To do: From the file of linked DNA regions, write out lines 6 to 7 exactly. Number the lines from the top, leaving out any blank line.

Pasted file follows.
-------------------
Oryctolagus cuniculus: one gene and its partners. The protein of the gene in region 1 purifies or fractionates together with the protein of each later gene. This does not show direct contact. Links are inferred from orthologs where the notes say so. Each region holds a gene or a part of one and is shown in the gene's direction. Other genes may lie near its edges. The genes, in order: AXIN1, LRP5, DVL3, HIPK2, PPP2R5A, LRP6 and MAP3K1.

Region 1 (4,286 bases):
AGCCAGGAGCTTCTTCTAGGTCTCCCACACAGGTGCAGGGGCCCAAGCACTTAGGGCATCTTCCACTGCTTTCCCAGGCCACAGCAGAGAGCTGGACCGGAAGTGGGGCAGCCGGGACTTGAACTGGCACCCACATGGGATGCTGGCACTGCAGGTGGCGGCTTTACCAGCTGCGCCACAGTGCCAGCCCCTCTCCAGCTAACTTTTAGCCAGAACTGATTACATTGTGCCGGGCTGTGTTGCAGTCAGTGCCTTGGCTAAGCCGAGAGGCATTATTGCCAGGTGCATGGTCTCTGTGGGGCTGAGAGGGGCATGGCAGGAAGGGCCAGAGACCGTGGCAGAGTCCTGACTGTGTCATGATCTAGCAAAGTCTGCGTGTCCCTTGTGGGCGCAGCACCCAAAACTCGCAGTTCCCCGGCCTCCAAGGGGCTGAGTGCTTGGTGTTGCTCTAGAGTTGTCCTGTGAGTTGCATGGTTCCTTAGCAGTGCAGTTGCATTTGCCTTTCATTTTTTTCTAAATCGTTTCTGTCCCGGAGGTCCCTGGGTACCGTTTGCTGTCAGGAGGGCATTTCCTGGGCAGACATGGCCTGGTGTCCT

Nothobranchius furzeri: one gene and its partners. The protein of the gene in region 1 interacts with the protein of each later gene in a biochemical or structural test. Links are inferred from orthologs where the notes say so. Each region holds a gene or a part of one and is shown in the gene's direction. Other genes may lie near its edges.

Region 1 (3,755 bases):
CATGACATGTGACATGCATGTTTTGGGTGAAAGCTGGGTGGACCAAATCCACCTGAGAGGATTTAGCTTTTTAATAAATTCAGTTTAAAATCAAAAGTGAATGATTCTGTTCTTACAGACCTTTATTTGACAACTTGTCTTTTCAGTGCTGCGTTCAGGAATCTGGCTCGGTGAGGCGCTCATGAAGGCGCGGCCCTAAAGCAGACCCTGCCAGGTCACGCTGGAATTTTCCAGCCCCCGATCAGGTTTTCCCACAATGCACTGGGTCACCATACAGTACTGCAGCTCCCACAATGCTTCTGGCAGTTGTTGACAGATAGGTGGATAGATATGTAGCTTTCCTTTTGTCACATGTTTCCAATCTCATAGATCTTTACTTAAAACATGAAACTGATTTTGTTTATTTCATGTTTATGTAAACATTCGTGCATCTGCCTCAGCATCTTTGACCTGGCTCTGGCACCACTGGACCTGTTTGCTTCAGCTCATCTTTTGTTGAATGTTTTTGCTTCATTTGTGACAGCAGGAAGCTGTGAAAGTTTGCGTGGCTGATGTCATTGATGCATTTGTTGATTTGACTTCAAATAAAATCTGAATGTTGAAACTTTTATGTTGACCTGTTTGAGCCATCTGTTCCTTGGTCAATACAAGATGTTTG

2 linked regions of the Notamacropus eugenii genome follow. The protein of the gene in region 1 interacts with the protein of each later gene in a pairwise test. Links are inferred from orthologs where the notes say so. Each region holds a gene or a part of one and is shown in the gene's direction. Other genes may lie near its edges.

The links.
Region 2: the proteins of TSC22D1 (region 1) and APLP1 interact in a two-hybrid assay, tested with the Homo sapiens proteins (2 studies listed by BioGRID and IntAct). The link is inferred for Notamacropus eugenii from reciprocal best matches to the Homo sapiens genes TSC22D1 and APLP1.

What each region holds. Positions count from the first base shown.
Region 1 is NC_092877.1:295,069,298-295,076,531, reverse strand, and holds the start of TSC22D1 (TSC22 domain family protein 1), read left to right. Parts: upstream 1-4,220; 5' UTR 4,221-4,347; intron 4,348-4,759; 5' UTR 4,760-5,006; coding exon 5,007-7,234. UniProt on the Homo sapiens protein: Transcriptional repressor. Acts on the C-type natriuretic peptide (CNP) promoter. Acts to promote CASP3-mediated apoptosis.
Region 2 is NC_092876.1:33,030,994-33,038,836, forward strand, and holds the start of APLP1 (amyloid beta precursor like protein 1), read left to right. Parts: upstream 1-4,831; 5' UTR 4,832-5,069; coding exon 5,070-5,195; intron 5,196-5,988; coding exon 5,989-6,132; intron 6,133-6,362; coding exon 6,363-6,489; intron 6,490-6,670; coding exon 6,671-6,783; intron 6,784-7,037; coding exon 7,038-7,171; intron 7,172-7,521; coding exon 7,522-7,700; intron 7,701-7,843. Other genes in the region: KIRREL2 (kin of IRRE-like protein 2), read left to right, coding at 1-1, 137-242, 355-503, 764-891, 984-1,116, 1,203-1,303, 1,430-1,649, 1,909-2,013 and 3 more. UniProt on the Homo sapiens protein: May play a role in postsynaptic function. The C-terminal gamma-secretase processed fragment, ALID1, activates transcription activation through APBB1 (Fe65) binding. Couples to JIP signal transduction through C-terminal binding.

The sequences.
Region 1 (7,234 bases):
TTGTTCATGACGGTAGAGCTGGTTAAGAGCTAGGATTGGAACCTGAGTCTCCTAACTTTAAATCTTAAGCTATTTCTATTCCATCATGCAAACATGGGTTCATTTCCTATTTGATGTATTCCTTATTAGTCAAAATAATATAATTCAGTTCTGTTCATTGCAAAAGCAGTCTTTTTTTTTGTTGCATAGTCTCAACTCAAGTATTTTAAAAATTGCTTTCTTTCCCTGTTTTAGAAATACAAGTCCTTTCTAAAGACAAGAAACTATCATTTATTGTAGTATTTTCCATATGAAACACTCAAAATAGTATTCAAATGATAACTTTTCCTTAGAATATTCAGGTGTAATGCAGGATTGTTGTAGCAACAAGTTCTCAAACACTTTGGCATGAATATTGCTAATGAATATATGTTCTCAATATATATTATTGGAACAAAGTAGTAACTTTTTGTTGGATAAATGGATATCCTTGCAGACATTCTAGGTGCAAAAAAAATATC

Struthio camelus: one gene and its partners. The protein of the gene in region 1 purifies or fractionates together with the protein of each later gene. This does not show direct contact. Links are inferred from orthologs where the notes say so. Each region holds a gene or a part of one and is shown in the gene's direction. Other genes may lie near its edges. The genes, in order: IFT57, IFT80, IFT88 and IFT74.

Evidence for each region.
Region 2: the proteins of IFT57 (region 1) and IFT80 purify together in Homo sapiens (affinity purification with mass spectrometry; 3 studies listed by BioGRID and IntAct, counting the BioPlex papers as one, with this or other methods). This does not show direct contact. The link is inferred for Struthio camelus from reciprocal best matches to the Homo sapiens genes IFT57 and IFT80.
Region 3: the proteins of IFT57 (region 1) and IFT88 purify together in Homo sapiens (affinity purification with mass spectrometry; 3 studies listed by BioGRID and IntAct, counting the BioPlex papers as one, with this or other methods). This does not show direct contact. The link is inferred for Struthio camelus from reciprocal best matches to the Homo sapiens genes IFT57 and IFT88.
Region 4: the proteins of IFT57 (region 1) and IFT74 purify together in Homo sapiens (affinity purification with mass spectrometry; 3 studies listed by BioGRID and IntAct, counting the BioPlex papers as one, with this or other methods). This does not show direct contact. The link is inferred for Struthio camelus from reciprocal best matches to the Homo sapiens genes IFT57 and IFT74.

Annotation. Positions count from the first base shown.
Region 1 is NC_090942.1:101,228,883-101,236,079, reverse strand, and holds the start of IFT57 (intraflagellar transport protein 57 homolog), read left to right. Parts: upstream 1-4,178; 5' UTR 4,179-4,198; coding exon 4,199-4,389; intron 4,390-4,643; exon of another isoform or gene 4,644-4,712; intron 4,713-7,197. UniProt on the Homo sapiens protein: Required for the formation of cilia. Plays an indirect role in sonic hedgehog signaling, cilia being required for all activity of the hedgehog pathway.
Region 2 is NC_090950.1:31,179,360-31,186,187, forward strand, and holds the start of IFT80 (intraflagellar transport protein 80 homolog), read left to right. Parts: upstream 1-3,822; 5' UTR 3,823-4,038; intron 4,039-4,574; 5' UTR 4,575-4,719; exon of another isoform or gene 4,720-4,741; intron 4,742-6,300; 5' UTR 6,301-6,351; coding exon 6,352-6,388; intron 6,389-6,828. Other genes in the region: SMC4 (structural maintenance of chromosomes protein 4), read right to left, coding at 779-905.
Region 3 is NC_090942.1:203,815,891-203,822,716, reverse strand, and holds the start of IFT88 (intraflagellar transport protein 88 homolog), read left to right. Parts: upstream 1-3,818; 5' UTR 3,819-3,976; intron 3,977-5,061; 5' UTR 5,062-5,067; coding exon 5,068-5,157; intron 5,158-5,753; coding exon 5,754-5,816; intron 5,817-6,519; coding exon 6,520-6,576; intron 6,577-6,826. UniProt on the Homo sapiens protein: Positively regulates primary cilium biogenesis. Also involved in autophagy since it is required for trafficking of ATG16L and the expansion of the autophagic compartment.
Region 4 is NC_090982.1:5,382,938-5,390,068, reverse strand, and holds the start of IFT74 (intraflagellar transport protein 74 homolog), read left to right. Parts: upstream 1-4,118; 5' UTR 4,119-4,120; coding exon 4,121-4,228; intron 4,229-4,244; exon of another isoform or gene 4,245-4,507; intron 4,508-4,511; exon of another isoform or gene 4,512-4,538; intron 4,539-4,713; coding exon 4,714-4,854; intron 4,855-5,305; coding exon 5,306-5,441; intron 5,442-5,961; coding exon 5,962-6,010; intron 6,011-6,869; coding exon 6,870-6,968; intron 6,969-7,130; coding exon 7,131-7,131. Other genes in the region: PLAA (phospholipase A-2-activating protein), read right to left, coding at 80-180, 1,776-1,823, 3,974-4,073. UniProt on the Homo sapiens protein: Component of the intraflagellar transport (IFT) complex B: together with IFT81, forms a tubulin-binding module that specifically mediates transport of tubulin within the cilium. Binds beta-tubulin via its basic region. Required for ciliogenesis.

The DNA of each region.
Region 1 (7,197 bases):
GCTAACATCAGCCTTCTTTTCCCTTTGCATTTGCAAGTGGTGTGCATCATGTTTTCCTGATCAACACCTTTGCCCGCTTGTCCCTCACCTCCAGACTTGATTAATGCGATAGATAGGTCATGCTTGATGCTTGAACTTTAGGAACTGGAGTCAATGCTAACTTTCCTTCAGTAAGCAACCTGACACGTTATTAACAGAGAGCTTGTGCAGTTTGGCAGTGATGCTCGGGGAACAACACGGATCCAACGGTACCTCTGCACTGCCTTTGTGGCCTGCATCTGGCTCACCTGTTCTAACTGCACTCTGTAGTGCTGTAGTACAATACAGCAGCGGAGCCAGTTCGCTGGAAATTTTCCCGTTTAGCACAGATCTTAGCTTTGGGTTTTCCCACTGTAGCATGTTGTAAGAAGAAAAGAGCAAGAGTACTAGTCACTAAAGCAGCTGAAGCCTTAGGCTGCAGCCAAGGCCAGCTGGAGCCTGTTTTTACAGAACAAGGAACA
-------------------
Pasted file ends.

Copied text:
CATGACATGTGACATGCATGTTTTGGGTGAAAGCTGGGTGGACCAAATCCACCTGAGAGGATTTAGCTTTTTAATAAATTCAGTTTAAAATCAAAAGTGAATGATTCTGTTCTTACAGACCTTTATTTGACAACTTGTCTTTTCAGTGCTGCGTTCAGGAATCTGGCTCGGTGAGGCGCTCATGAAGGCGCGGCCCTAAAGCAGACCCTGCCAGGTCACGCTGGAATTTTCCAGCCCCCGATCAGGTTTTCCCACAATGCACTGGGTCACCATACAGTACTGCAGCTCCCACAATGCTTCTGGCAGTTGTTGACAGATAGGTGGATAGATATGTAGCTTTCCTTTTGTCACATGTTTCCAATCTCATAGATCTTTACTTAAAACATGAAACTGATTTTGTTTATTTCATGTTTATGTAAACATTCGTGCATCTGCCTCAGCATCTTTGACCTGGCTCTGGCACCACTGGACCTGTTTGCTTCAGCTCATCTTTTGTTGAATGTTTTTGCTTCATTTGTGACAGCAGGAAGCTGTGAAAGTTTGCGTGGCTGATGTCATTGATGCATTTGTTGATTTGACTTCAAATAAAATCTGAATGTTGAAACTTTTATGTTGACCTGTTTGAGCCATCTGTTCCTTGGTCAATACAAGATGTTTG

2 linked regions of the Notamacropus eugenii genome follow. The protein of the gene in region 1 interacts with the protein of each later gene in a pairwise test. Links are inferred from orthologs where the notes say so. Each region holds a gene or a part of one and is shown in the gene's direction. Other genes may lie near its edges.